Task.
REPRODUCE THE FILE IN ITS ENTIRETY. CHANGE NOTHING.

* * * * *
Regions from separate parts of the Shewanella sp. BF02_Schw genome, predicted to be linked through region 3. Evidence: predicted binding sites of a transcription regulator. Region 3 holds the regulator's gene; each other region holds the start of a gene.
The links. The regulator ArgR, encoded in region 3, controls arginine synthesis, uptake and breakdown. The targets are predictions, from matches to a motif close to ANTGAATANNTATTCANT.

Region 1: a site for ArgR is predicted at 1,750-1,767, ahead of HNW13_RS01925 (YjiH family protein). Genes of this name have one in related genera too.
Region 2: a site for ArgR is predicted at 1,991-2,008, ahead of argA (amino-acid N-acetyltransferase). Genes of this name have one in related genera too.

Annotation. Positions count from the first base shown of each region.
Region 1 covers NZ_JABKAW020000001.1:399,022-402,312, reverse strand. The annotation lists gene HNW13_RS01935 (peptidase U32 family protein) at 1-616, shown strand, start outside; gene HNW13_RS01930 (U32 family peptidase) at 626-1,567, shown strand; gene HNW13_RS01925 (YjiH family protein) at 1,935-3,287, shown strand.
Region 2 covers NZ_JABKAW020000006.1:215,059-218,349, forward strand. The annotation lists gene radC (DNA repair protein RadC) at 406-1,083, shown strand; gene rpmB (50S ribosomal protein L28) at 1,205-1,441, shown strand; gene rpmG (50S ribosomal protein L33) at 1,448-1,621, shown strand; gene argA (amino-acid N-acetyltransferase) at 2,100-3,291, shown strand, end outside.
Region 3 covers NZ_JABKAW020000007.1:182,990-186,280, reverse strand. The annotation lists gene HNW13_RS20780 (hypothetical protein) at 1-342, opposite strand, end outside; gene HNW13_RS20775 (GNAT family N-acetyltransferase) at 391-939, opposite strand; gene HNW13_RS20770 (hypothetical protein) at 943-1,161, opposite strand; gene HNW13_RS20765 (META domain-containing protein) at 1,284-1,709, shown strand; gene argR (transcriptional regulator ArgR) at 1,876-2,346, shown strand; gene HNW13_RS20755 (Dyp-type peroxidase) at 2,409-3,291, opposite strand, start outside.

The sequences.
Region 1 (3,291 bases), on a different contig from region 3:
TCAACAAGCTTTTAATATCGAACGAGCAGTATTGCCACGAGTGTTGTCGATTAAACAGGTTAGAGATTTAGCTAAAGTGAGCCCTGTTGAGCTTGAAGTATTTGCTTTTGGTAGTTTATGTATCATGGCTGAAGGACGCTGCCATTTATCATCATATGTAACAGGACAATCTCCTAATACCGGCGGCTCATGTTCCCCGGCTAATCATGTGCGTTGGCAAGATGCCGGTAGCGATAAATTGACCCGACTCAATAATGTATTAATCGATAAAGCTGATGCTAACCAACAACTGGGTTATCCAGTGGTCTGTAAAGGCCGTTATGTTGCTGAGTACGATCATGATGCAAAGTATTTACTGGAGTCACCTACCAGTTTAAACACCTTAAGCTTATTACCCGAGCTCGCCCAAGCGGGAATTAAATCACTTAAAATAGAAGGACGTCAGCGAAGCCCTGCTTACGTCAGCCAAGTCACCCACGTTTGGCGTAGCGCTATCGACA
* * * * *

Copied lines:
Regions from separate parts of the Shewanella sp. BF02_Schw genome, predicted to be linked through region 3. Evidence: predicted binding sites of a transcription regulator. Region 3 holds the regulator's gene; each other region holds the start of a gene.
The links. The regulator ArgR, encoded in region 3, controls arginine synthesis, uptake and breakdown. The targets are predictions, from matches to a motif close to ANTGAATANNTATTCANT.

Region 1: a site for ArgR is predicted at 1,750-1,767, ahead of HNW13_RS01925 (YjiH family protein). Genes of this name have one in related genera too.
Region 2: a site for ArgR is predicted at 1,991-2,008, ahead of argA (amino-acid N-acetyltransferase). Genes of this name have one in related genera too.

Annotation. Positions count from the first base shown of each region.
Region 1 covers NZ_JABKAW020000001.1:399,022-402,312, reverse strand. The annotation lists gene HNW13_RS01935 (peptidase U32 family protein) at 1-616, shown strand, start outside; gene HNW13_RS01930 (U32 family peptidase) at 626-1,567, shown strand; gene HNW13_RS01925 (YjiH family protein) at 1,935-3,287, shown strand.
Region 2 covers NZ_JABKAW020000006.1:215,059-218,349, forward strand. The annotation lists gene radC (DNA repair protein RadC) at 406-1,083, shown strand; gene rpmB (50S ribosomal protein L28) at 1,205-1,441, shown strand; gene rpmG (50S ribosomal protein L33) at 1,448-1,621, shown strand; gene argA (amino-acid N-acetyltransferase) at 2,100-3,291, shown strand, end outside.
Region 3 covers NZ_JABKAW020000007.1:182,990-186,280, reverse strand. The annotation lists gene HNW13_RS20780 (hypothetical protein) at 1-342, opposite strand, end outside; gene HNW13_RS20775 (GNAT family N-acetyltransferase) at 391-939, opposite strand; gene HNW13_RS20770 (hypothetical protein) at 943-1,161, opposite strand; gene HNW13_RS20765 (META domain-containing protein) at 1,284-1,709, shown strand; gene argR (transcriptional regulator ArgR) at 1,876-2,346, shown strand; gene HNW13_RS20755 (Dyp-type peroxidase) at 2,409-3,291, opposite strand, start outside.

The sequences.
Region 1 (3,291 bases), on a different contig from region 3:
TCAACAAGCTTTTAATATCGAACGAGCAGTATTGCCACGAGTGTTGTCGATTAAACAGGTTAGAGATTTAGCTAAAGTGAGCCCTGTTGAGCTTGAAGTATTTGCTTTTGGTAGTTTATGTATCATGGCTGAAGGACGCTGCCATTTATCATCATATGTAACAGGACAATCTCCTAATACCGGCGGCTCATGTTCCCCGGCTAATCATGTGCGTTGGCAAGATGCCGGTAGCGATAAATTGACCCGACTCAATAATGTATTAATCGATAAAGCTGATGCTAACCAACAACTGGGTTATCCAGTGGTCTGTAAAGGCCGTTATGTTGCTGAGTACGATCATGATGCAAAGTATTTACTGGAGTCACCTACCAGTTTAAACACCTTAAGCTTATTACCCGAGCTCGCCCAAGCGGGAATTAAATCACTTAAAATAGAAGGACGTCAGCGAAGCCCTGCTTACGTCAGCCAAGTCACCCACGTTTGGCGTAGCGCTATCGACA